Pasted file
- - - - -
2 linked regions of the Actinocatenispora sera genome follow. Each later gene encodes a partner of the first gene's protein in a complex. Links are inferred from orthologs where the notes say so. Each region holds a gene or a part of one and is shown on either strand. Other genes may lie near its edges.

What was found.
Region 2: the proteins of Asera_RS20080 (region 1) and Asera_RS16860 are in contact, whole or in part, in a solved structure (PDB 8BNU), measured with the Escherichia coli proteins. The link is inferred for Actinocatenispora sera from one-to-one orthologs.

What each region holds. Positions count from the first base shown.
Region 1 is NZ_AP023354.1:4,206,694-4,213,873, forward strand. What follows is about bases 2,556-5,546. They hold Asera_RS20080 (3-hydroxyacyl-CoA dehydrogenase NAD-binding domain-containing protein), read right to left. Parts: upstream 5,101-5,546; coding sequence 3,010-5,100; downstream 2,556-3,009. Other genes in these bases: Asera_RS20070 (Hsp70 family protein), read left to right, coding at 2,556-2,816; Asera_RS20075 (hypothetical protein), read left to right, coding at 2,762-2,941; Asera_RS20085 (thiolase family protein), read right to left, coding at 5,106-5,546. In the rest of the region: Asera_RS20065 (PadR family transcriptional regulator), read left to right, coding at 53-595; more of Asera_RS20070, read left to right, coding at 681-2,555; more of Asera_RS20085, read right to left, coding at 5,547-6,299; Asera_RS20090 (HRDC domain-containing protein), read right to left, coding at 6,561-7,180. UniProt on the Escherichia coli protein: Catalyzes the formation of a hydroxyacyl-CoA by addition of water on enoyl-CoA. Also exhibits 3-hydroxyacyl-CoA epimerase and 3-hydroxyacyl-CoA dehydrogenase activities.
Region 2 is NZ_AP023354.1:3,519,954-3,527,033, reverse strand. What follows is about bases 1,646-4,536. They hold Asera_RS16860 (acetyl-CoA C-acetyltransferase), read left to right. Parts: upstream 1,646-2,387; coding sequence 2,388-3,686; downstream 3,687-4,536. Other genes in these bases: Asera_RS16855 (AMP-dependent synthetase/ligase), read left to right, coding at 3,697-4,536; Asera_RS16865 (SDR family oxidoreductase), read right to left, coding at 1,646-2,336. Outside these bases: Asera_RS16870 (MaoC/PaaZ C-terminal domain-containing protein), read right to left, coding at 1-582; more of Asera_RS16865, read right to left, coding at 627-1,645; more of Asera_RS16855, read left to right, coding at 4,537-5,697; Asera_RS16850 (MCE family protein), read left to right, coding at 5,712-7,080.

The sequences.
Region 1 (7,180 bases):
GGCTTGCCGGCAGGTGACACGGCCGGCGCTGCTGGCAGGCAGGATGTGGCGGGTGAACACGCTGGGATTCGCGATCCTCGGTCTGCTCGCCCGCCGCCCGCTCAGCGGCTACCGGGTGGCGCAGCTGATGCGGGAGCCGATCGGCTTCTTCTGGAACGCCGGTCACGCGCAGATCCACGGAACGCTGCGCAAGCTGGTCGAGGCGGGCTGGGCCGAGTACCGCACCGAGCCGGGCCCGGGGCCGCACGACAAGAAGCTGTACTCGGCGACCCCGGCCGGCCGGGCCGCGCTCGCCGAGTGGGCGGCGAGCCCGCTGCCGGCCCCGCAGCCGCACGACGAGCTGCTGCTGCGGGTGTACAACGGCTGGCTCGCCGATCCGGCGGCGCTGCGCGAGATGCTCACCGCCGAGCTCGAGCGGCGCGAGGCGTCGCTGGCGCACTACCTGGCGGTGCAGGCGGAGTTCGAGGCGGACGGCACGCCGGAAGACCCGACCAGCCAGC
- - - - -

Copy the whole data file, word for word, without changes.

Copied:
2 linked regions of the Actinocatenispora sera genome follow. Each later gene encodes a partner of the first gene's protein in a complex. Links are inferred from orthologs where the notes say so. Each region holds a gene or a part of one and is shown on either strand. Other genes may lie near its edges.

What was found.
Region 2: the proteins of Asera_RS20080 (region 1) and Asera_RS16860 are in contact, whole or in part, in a solved structure (PDB 8BNU), measured with the Escherichia coli proteins. The link is inferred for Actinocatenispora sera from one-to-one orthologs.

What each region holds. Positions count from the first base shown.
Region 1 is NZ_AP023354.1:4,206,694-4,213,873, forward strand. What follows is about bases 2,556-5,546. They hold Asera_RS20080 (3-hydroxyacyl-CoA dehydrogenase NAD-binding domain-containing protein), read right to left. Parts: upstream 5,101-5,546; coding sequence 3,010-5,100; downstream 2,556-3,009. Other genes in these bases: Asera_RS20070 (Hsp70 family protein), read left to right, coding at 2,556-2,816; Asera_RS20075 (hypothetical protein), read left to right, coding at 2,762-2,941; Asera_RS20085 (thiolase family protein), read right to left, coding at 5,106-5,546. In the rest of the region: Asera_RS20065 (PadR family transcriptional regulator), read left to right, coding at 53-595; more of Asera_RS20070, read left to right, coding at 681-2,555; more of Asera_RS20085, read right to left, coding at 5,547-6,299; Asera_RS20090 (HRDC domain-containing protein), read right to left, coding at 6,561-7,180. UniProt on the Escherichia coli protein: Catalyzes the formation of a hydroxyacyl-CoA by addition of water on enoyl-CoA. Also exhibits 3-hydroxyacyl-CoA epimerase and 3-hydroxyacyl-CoA dehydrogenase activities.
Region 2 is NZ_AP023354.1:3,519,954-3,527,033, reverse strand. What follows is about bases 1,646-4,536. They hold Asera_RS16860 (acetyl-CoA C-acetyltransferase), read left to right. Parts: upstream 1,646-2,387; coding sequence 2,388-3,686; downstream 3,687-4,536. Other genes in these bases: Asera_RS16855 (AMP-dependent synthetase/ligase), read left to right, coding at 3,697-4,536; Asera_RS16865 (SDR family oxidoreductase), read right to left, coding at 1,646-2,336. Outside these bases: Asera_RS16870 (MaoC/PaaZ C-terminal domain-containing protein), read right to left, coding at 1-582; more of Asera_RS16865, read right to left, coding at 627-1,645; more of Asera_RS16855, read left to right, coding at 4,537-5,697; Asera_RS16850 (MCE family protein), read left to right, coding at 5,712-7,080.

The sequences.
Region 1 (7,180 bases):
GGCTTGCCGGCAGGTGACACGGCCGGCGCTGCTGGCAGGCAGGATGTGGCGGGTGAACACGCTGGGATTCGCGATCCTCGGTCTGCTCGCCCGCCGCCCGCTCAGCGGCTACCGGGTGGCGCAGCTGATGCGGGAGCCGATCGGCTTCTTCTGGAACGCCGGTCACGCGCAGATCCACGGAACGCTGCGCAAGCTGGTCGAGGCGGGCTGGGCCGAGTACCGCACCGAGCCGGGCCCGGGGCCGCACGACAAGAAGCTGTACTCGGCGACCCCGGCCGGCCGGGCCGCGCTCGCCGAGTGGGCGGCGAGCCCGCTGCCGGCCCCGCAGCCGCACGACGAGCTGCTGCTGCGGGTGTACAACGGCTGGCTCGCCGATCCGGCGGCGCTGCGCGAGATGCTCACCGCCGAGCTCGAGCGGCGCGAGGCGTCGCTGGCGCACTACCTGGCGGTGCAGGCGGAGTTCGAGGCGGACGGCACGCCGGAAGACCCGACCAGCCAGC